Full Text Available Abstract Background Male wild type (WT C57BL/6 mice are less capable of clearing bacteria and surviving from bacterial pneumonia than females. However, if an oxidative stress (acute ozone exposure occurs before infection, the advantage shifts to males who then survive at higher rates than females. We have previously demonstrated that survival in surfactant protein-A (SP-A knockout (KO mice compared to WT was significantly reduced. Because the alveolar macrophage (AM is pivotal in host defense we hypothesized that SP-A and circulating sex hormones are responsible for these sex differences. We used 2D-DIGE to examine the relationship of sex and SP-A on the AM proteome. The role of SP-A was investigated by treating SP-A KO mice with exogenous SP-A for 6 and 18 hr and studying its effects on the AM proteome. Results We found: 1 less variance between KO males and females than between the WT counterparts by principal component analysis, indicating that SP-A plays a role in sex differences; 2 fewer changes in females when the total numbers of significantly changing protein spots or identified whole proteins in WT or 18 hr SP-A-treated males or females were compared to their respective KO groups; 3 more proteins with functions related to chaperones or protease balance and Nrf2-regulated proteins changed in response to SP-A in females than in males; and 4 the overall pattern of SP-A induced changes in actin-related proteins were similar in both sexes, although males had more significant changes. Conclusions Although there seems to be an interaction between sex and the effect of SP-A, it is unclear what the responsible mechanisms are. However, we found that several of the proteins that were expressed at significantly higher levels in females than in males in WT and/or in KO mice are known to interact with the estrogen receptor and may thus play a role in the SP-A/sex interaction. These include major vault protein, chaperonin subunit 2 (beta (CCT2, and Rho

  2. Macrophages Subvert Adaptive Immunity to Urinary Tract Infection.

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    Gabriela Mora-Bau

    2015-07-01

    Full Text Available Urinary tract infection (UTI is one of the most common bacterial infections with frequent recurrence being a major medical challenge. Development of effective therapies has been impeded by the lack of knowledge of events leading to adaptive immunity. Here, we establish conclusive evidence that an adaptive immune response is generated during UTI, yet this response does not establish sterilizing immunity. To investigate the underlying deficiency, we delineated the naïve bladder immune cell compartment, identifying resident macrophages as the most populous immune cell. To evaluate their impact on the establishment of adaptive immune responses following infection, we measured bacterial clearance in mice depleted of either circulating monocytes, which give rise to macrophages, or bladder resident macrophages. Surprisingly, mice depleted of resident macrophages, prior to primary infection, exhibited a nearly 2-log reduction in bacterial burden following secondary challenge compared to untreated animals. This increased bacterial clearance, in the context of a challenge infection, was dependent on lymphocytes. Macrophages were the predominant antigen presenting cell to acquire bacteria post-infection and in their absence, bacterial uptake by dendritic cells was increased almost 2-fold. These data suggest that bacterial uptake by tissue macrophages impedes development of adaptive immune responses during UTI, revealing a novel target for enhancing host responses to bacterial infection of the bladder.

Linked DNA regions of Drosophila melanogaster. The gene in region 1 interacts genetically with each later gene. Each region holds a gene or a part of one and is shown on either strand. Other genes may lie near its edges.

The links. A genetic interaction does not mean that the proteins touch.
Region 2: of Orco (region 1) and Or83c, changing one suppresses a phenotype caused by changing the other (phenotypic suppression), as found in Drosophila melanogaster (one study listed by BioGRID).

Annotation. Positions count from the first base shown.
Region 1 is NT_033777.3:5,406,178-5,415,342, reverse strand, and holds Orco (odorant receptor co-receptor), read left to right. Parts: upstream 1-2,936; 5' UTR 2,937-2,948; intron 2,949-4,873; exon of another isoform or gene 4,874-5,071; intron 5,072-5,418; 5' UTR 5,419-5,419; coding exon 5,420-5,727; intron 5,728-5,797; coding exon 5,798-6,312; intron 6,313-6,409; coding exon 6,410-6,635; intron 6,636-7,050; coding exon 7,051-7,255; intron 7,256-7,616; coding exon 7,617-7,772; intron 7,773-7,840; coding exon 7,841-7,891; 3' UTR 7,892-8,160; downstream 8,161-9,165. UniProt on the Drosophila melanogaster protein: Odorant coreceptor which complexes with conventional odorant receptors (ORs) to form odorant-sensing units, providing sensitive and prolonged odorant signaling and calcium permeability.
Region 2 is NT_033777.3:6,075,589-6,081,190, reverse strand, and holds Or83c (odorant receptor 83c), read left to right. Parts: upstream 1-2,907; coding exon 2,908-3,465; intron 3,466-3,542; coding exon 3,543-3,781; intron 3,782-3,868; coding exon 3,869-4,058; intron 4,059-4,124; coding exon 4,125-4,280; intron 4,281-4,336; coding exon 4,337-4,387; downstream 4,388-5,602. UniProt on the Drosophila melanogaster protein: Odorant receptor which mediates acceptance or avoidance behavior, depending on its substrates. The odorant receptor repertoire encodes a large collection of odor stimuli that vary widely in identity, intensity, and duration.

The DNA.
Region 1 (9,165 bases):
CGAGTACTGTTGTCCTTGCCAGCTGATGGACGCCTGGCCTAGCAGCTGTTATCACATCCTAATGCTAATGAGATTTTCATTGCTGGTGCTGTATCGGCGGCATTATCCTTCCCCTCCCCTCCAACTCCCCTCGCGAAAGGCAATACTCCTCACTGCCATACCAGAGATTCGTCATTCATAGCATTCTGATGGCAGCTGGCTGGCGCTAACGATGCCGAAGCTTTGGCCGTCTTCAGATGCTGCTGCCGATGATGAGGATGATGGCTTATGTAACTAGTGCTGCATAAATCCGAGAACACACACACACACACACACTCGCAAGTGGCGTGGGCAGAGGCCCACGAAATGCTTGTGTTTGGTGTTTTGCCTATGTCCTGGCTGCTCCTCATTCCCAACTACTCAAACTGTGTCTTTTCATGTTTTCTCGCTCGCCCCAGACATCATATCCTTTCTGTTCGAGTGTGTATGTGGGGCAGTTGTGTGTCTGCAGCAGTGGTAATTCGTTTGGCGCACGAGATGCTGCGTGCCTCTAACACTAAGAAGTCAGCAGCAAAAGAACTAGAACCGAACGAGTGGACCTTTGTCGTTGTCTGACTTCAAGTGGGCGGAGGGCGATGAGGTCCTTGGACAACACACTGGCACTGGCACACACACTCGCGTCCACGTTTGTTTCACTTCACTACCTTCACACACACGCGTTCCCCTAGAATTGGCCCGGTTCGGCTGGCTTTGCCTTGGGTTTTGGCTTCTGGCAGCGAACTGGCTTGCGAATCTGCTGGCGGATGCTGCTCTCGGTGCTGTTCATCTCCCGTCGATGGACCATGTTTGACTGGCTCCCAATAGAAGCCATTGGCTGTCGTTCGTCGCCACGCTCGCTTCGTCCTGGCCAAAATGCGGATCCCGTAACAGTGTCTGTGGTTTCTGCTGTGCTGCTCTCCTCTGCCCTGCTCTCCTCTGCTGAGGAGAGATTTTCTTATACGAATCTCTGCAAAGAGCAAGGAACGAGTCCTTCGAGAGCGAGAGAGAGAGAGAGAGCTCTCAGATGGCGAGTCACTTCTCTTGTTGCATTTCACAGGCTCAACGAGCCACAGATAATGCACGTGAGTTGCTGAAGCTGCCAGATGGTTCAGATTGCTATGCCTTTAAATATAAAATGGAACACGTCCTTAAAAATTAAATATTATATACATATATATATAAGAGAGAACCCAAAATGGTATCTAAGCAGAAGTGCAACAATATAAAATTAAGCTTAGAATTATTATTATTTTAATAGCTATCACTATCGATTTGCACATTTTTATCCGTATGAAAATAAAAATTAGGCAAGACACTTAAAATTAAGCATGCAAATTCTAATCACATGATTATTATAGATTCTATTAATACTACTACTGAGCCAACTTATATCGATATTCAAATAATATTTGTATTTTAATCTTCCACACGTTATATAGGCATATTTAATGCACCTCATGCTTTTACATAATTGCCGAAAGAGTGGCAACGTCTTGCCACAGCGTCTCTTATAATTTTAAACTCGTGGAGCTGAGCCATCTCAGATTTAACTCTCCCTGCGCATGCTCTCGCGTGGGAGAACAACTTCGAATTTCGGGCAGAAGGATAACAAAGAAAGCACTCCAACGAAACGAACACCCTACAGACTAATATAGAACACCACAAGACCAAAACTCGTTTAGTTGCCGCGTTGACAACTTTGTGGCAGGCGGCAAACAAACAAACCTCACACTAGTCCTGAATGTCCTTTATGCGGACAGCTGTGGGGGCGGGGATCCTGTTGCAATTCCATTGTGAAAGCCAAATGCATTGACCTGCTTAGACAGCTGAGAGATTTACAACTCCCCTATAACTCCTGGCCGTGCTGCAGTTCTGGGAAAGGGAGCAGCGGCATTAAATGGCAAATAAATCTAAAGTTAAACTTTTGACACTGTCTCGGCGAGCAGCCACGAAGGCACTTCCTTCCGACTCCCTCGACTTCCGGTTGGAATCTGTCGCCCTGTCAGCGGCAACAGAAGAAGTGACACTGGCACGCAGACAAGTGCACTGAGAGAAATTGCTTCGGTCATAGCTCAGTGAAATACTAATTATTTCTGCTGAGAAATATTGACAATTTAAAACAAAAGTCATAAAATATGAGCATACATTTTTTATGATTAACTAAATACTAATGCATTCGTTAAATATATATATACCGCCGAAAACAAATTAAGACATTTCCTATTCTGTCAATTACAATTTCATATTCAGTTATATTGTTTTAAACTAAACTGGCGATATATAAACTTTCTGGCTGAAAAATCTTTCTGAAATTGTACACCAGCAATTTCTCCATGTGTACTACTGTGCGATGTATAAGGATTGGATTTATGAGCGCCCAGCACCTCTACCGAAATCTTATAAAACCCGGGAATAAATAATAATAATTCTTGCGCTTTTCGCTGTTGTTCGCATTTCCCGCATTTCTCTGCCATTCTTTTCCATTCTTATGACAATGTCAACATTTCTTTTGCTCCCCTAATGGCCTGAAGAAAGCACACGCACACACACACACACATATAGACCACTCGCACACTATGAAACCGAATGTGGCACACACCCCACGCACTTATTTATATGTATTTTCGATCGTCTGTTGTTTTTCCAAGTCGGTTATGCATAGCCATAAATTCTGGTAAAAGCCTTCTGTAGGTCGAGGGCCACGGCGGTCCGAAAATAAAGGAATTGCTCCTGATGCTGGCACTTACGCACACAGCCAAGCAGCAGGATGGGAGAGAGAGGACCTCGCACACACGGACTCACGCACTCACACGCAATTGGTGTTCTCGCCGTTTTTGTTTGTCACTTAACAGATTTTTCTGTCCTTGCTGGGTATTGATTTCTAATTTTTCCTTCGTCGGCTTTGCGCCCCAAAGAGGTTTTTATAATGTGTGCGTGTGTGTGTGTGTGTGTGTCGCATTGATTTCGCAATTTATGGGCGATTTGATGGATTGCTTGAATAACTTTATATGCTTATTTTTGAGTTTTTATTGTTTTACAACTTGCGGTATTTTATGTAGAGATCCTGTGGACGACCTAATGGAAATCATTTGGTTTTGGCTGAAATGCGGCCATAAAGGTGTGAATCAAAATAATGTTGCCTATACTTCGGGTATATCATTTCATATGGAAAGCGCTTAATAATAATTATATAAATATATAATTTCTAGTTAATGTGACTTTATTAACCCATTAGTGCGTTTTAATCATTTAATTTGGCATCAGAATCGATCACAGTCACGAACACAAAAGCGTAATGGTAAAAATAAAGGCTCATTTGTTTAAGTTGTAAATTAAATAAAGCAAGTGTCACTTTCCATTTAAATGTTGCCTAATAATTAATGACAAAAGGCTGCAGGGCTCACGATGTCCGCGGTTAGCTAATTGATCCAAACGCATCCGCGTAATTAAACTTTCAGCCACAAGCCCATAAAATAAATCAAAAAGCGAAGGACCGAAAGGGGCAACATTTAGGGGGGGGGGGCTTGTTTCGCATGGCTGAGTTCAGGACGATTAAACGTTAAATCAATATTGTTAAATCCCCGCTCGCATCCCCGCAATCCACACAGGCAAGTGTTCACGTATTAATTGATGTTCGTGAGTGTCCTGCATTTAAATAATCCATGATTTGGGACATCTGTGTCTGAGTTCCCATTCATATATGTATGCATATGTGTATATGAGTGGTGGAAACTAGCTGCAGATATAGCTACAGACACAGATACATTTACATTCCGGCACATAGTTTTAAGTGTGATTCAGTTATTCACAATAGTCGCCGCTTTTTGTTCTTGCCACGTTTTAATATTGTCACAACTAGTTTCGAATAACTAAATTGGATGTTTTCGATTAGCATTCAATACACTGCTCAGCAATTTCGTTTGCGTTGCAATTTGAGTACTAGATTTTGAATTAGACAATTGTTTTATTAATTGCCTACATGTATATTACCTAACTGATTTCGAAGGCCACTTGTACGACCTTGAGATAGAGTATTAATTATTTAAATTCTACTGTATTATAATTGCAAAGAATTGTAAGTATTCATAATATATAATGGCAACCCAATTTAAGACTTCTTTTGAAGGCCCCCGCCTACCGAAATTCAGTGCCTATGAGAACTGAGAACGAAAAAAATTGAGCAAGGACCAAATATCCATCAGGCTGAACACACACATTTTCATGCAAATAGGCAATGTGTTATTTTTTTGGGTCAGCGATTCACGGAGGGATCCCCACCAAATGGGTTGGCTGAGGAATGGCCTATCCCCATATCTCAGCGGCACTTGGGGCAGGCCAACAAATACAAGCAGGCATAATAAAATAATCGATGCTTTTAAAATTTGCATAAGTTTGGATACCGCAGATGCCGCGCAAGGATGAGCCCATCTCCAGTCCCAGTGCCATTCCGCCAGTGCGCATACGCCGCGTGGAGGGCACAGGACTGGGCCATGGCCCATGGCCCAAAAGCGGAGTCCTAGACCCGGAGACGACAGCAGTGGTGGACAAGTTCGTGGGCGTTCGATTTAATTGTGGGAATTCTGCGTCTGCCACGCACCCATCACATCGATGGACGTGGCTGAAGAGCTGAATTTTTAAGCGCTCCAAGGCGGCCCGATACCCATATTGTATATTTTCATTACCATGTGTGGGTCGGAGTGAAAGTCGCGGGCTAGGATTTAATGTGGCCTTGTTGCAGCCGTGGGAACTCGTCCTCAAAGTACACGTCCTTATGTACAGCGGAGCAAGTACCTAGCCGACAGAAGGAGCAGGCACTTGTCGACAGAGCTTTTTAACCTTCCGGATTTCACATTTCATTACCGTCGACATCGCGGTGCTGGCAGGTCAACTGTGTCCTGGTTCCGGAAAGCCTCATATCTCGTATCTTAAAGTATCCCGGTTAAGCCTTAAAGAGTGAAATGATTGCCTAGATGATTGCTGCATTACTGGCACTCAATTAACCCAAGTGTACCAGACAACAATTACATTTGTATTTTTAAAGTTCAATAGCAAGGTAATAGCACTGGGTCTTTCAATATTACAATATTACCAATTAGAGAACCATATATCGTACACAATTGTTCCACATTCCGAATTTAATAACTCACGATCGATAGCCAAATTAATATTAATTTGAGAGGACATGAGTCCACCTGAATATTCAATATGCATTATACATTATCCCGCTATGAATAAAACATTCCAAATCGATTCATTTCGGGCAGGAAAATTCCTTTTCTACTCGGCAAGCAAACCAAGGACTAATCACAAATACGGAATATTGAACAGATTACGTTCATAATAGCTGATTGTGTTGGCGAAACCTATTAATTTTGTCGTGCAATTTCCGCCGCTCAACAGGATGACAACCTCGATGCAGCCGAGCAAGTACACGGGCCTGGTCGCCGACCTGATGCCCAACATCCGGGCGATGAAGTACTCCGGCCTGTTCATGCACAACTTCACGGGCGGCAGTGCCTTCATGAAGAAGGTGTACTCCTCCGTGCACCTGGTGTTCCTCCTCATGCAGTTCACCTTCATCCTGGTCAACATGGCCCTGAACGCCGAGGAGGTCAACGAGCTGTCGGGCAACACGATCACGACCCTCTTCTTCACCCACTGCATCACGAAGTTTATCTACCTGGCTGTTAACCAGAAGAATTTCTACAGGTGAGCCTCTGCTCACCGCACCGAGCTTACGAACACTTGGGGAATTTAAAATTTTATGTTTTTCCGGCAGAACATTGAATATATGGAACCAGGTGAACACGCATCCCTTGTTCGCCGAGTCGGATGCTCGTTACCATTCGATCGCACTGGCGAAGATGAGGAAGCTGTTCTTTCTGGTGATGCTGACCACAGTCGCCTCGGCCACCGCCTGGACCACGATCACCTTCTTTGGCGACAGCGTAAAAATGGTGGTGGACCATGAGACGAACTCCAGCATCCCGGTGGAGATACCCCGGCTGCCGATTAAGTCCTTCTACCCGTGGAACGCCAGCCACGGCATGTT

3. The transcriptome of Legionella pneumophila-infected human monocyte-derived macrophages.

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    Christopher T D Price

    Full Text Available Legionella pneumophila is an intracellular bacterial pathogen that invades and replicates within alveolar macrophages through injection of ∼ 300 effector proteins by its Dot/Icm type IV translocation apparatus. The bona fide F-box protein, AnkB, is a nutritional virulence effector that triggers macrophages to generate a surplus of amino acids, which is essential for intravacuolar proliferation. Therefore, the ankB mutant represents a novel genetic tool to determine the transcriptional response of human monocyte-derived macrophages (hMDMs to actively replicating L. pneumophila.Here, we utilized total human gene microarrays to determine the global transcriptional response of hMDMs to infection by wild type or the ankB mutant of L. pneumophila. The transcriptomes of hMDMs infected with either actively proliferating wild type or non-replicative ankB mutant bacteria were remarkably similar. The transcriptome of infected hMDMs was predominated by up-regulation of inflammatory pathways (IL-10 anti-inflammatory, interferon signaling and amphoterin signaling, anti-apoptosis, and down-regulation of protein synthesis pathways. In addition, L. pneumophila modulated diverse metabolic pathways, particularly those associated with bio-active lipid metabolism, and SLC amino acid transporters expression.Taken together, the hMDM transcriptional response to L. pneumophila is independent of intra-vacuolar replication of the bacteria and primarily involves modulation of the immune response and metabolic as well as nutritional pathways.

  4. Effect of kerosene and its soot on the chrysotile-mediated toxicity to the rat alveolar macrophages.

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    Arif, J M; Khan, S G; Ahmad, I; Joshi, L D; Rahman, Q

    1997-02-01